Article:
MELISSA BLOCK, host:
From NPR News, this is All Things Considered. I'm Melissa Block.
ROBERT SIEGEL, host:
And I'm Robert Siegel. First this hour, the latest from the Gaza Strip and southern Israel. Israel's bombing offensive eased somewhat today. As a result, there were fewer casualties among Palestinians in Gaza. But still the bombing did not stop, nor did rockets shot from Gaza into southern Israel. Gaza medical officials say that since the assault began four days ago, more than 370 Palestinians have been killed. Four Israelis have been killed. NPR's Eric Westervelt is in southern Israel, and he sent this report about what's happening there and in Gaza.
ERIC WESTERVELT: Levi Gavai lives in the Israeli town of Sderot bordering Gaza, which has taken heavy rocket fire for months. Gavai, who works at a nearby kibbutz, says he's firmly behind his country's assault on Gaza. Asked about the rising civilian casualty toll just across the border, Gavai says it's regrettable.
Mr. LEVI GAVAI (Resident, Sderot, Israel): (Through translator) If innocent civilians are getting hurt, I'm sorry about it. We're not targeting them. We're targeting Hamas. But when they shoot at Sderot, they're targeting civilians, not soldiers. Israel cannot stand by while its cities are being bombarded.
WESTERVELT: The Israeli air force today and yesterday expanded its target list, striking the homes of Hamas and other militant leaders in Gaza. Today, bombings reduced several government ministries to rubble. The Islamic University was bombed again. More targets means a deeper fear for Gaza civilians. Few of the territory's 1.5 million residents are moving around by day, and hardly anyone dares to move at all at night. Gaza resident Hossam al Madhoun says people are afraid someone in an apartment next to them might be targeted next - perhaps a member of Hamas's armed wing, Izzedine al Kassam Brigades.
Mr. HOSSAM AL MADHOUN (Resident, Gaza): It's not easy to figure what's safe and what's not anymore, where you don't know if your neighbor is a leader in al Kassam or not - these people undercover. And they start to target mosques, they start to target ministries. The Ministry of Culture was bombarded. Who will ever think that the Ministry of Culture will be bombarded? So, how come they will figure what is the safe place anymore?
WESTERVELT: That uncertainty is likely part of the psychological warfare side of Israel's campaign, meant to weaken popular grassroots support for Hamas. Already, it's had a devastating effect on civilians. Hossam says the attacks have badly shaken his wife and young daughter.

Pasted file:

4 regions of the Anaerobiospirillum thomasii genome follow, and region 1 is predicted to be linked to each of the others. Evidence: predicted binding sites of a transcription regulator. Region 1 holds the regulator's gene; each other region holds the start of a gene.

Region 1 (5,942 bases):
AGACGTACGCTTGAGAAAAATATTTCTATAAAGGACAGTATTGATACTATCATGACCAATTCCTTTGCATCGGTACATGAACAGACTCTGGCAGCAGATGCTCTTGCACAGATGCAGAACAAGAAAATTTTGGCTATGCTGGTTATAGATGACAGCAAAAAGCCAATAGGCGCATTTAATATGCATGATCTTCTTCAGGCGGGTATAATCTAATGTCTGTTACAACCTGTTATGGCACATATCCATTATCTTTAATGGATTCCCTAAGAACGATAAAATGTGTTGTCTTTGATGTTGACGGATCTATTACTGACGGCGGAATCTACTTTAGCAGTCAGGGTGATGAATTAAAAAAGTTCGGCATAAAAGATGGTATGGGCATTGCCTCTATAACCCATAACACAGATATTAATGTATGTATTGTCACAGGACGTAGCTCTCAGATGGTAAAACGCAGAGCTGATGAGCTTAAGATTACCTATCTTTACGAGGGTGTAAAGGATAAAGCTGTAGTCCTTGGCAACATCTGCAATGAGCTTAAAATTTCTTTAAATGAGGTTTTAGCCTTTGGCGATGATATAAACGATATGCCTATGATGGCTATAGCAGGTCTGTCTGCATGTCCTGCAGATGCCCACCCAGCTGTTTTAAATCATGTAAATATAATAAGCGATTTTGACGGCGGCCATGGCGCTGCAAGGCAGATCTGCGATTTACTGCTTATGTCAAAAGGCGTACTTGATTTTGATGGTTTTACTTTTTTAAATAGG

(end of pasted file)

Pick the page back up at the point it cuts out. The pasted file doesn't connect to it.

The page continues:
Mr. MADHOUN: But physically safe so far. Physically, only, safe so far. But I don't know - I don't know how much damage my daughter has in her mind with all of this (bleep) violence. I don't know. My wife cannot hide it. But so, she stumble then she don't feel her legs. She's told them to get out and when it start, these bombardment, she cries in fear and panic.
WESTERVELT: Most Israelis solidly back their government's campaign. But the question some are asking is whether the Jewish state can actually bomb its way to a new security situation with Gaza's Islamist rulers. Israeli political analyst Yaron Ezrahi says the rocket fire on Israeli communities is intolerable and no state could allow it to continue. But he says, clear political and diplomatic tracks are needed alongside the military one - even through a third party, and he sees none of that so far.
Dr. YARON EZRAHI (Professor, Political Science, Hebrew University, Jerusalem): Common sense and expertise make it very clear that there is no military solution.
WESTERVELT: Ezrahi argues that Hamas's power and support are so entrenched in Gaza society, through its social, religious and educational arms, that military force alone simply cannot undermine the militant group. Ezrahi also questions the Israeli government's assumption that a harsh, sustained attack on Hamas targets will prompt ordinary Gazans to turn against Hamas.
Dr. EZRAHI: It seems to me that the Israeli action is more likely to trigger a consolidation of the hatred and hostility of the civilian population in Gaza against Israel and generate a thousand more potential suicide bombers from the age of five to a much older age.
WESTERVELT: There are reports the French government is proposing a 48-hour humanitarian truce to allow much-needed food and medicine to enter Gaza. Israel Radio is reporting the government is considering the proposal. Eric Westervelt, NPR News, southern Israel.
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